Failure to implement effective security policies is leaving the majority of companies open to surprisingly common vulnerabilities, and is even threatening the security of the "entire internet", analysts warned last week.
According to the Open Web Application Security Project (OWASP), which has published a list of the most dangerous internet application security problems, the greatest threat comes from ignoring exploits that are well understood and well documented.
Many of the problems on the OWASP's list can be executed by inexperienced 'script kiddies' using automated cracking tools.
The Washington-based open source project was surprised to find that firms were not deploying countermeasures against well known threats.
"The security issues raised here are not new. In fact, some have been well understood for decades," he said.
"Yet for some reason, major software development projects are still making these mistakes and jeopardising not only their customers' security, but the security of the entire internet."
This view was endorsed by Dr Charles Pflegger, master security architect at Cable and Wireless.
"Flaws continue to be found in applications, even after nearly 50 years of programming experience," he explained. "Worse, the same kinds of flaws appear over and over again.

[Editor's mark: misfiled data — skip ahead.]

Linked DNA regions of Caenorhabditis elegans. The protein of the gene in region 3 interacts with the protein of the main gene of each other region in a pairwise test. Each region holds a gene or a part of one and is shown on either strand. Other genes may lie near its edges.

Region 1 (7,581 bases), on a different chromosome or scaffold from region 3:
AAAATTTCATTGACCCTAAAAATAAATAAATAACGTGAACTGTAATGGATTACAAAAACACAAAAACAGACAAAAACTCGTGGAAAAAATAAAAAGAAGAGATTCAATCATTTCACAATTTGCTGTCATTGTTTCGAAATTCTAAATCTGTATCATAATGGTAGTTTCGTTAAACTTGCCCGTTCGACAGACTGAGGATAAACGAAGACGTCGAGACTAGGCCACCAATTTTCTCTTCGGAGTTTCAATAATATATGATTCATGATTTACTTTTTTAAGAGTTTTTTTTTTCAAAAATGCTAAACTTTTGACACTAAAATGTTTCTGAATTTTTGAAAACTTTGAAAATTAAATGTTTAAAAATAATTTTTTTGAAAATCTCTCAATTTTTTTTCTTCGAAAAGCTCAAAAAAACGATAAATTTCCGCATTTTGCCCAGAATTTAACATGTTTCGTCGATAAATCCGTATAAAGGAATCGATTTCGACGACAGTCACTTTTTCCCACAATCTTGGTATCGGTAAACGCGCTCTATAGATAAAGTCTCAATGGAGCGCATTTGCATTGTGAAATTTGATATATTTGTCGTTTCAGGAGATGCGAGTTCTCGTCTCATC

"This failure to learn from our mistakes and those of our parents' generation, creates far too many vulnerabilities for potential attack. It is no wonder that attacks against applications are on the rise."
The OWASP highlighted the danger of web applications which are not configured to recognise malicious code encapsulated in HTTP requests that can "sail past firewalls, filters, platform hardening, Secure Socket Layer and intrusion detection systems without notice".
While welcoming the report as an attempt to raise awareness of IT security issues, Quocirca strategy analyst Clive Longbottom pointed out that highlighting technical problems could fight only half the battle.
"Just raising a list of problems in isolation will only provide a recipe for fear, uncertainty and dread," he warned.
"Over 95 per cent of UK companies are not large enough to employ dedicated IT security professionals. As a result most will not understand the difference between a command injection flaw and a cross-site scripting exploit.
"In order to better serve this majority of companies the security market needs to stop the techno-babble of stringing acronyms together to describe vulnerabilities.
"They must move away from the technology for its own sake and start offering understandable products and services to deal effectively with these common vulnerabilities."
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